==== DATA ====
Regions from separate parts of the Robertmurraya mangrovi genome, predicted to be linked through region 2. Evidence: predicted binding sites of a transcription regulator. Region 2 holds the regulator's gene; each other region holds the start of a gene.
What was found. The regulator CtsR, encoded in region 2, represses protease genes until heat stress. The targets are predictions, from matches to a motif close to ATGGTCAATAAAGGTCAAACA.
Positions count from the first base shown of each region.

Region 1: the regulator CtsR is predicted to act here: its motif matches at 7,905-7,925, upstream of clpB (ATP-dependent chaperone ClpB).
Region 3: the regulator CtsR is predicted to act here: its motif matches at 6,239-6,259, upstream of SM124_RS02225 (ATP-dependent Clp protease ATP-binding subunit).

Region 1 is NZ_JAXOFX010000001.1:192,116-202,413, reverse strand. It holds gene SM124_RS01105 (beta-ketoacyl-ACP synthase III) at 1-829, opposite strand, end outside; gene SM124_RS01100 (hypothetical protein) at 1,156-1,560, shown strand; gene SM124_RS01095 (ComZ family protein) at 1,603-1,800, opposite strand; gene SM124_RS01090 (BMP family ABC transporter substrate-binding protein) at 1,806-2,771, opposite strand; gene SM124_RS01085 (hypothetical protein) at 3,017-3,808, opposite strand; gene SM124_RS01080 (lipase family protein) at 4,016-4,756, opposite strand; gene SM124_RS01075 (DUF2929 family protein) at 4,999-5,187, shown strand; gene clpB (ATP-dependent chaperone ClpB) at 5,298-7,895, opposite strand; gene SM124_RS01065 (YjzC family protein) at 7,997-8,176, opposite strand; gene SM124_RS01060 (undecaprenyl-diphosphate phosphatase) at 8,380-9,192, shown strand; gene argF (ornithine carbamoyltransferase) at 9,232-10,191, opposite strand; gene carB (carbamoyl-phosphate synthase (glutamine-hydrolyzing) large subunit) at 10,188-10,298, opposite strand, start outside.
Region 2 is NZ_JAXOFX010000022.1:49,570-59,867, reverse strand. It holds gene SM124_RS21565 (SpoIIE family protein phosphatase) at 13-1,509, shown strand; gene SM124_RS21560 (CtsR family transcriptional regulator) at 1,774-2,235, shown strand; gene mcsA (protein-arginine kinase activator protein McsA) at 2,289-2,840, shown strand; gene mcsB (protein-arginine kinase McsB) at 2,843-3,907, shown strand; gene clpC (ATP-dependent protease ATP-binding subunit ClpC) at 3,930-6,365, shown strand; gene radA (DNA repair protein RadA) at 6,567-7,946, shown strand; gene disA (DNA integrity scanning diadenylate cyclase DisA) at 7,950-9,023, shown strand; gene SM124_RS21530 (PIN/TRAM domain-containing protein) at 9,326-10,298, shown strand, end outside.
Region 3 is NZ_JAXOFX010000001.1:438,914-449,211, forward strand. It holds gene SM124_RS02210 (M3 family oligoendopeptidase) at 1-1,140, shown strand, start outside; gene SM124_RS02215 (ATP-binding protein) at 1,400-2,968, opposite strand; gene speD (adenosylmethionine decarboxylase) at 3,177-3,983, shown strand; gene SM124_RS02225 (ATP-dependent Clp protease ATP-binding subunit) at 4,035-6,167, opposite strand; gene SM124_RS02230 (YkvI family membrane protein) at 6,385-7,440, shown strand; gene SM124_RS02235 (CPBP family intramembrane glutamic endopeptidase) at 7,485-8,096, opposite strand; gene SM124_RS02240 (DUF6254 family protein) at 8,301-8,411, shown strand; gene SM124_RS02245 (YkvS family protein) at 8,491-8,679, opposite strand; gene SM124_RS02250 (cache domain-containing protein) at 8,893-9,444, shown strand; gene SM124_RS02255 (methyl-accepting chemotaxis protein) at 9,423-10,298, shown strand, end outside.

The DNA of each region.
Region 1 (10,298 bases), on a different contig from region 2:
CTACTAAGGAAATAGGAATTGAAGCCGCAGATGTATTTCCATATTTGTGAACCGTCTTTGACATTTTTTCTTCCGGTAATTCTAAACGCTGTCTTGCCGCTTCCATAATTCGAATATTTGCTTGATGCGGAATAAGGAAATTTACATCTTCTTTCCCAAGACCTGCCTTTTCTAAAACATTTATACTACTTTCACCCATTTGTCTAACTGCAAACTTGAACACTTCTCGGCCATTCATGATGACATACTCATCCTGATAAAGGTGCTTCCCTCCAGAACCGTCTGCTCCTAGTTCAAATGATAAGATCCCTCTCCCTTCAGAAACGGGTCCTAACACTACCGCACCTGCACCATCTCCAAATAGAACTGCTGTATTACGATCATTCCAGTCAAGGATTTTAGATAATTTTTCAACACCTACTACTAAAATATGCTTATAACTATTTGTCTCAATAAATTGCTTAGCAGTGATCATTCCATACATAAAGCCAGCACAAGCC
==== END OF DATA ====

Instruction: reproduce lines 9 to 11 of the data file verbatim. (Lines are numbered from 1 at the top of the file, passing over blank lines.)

The DNA of each region.
Region 1 (10,298 bases), on a different contig from region 2:
CTACTAAGGAAATAGGAATTGAAGCCGCAGATGTATTTCCATATTTGTGAACCGTCTTTGACATTTTTTCTTCCGGTAATTCTAAACGCTGTCTTGCCGCTTCCATAATTCGAATATTTGCTTGATGCGGAATAAGGAAATTTACATCTTCTTTCCCAAGACCTGCCTTTTCTAAAACATTTATACTACTTTCACCCATTTGTCTAACTGCAAACTTGAACACTTCTCGGCCATTCATGATGACATACTCATCCTGATAAAGGTGCTTCCCTCCAGAACCGTCTGCTCCTAGTTCAAATGATAAGATCCCTCTCCCTTCAGAAACGGGTCCTAACACTACCGCACCTGCACCATCTCCAAATAGAACTGCTGTATTACGATCATTCCAGTCAAGGATTTTAGATAATTTTTCAACACCTACTACTAAAATATGCTTATAACTATTTGTCTCAATAAATTGCTTAGCAGTGATCATTCCATACATAAAGCCAGCACAAGCC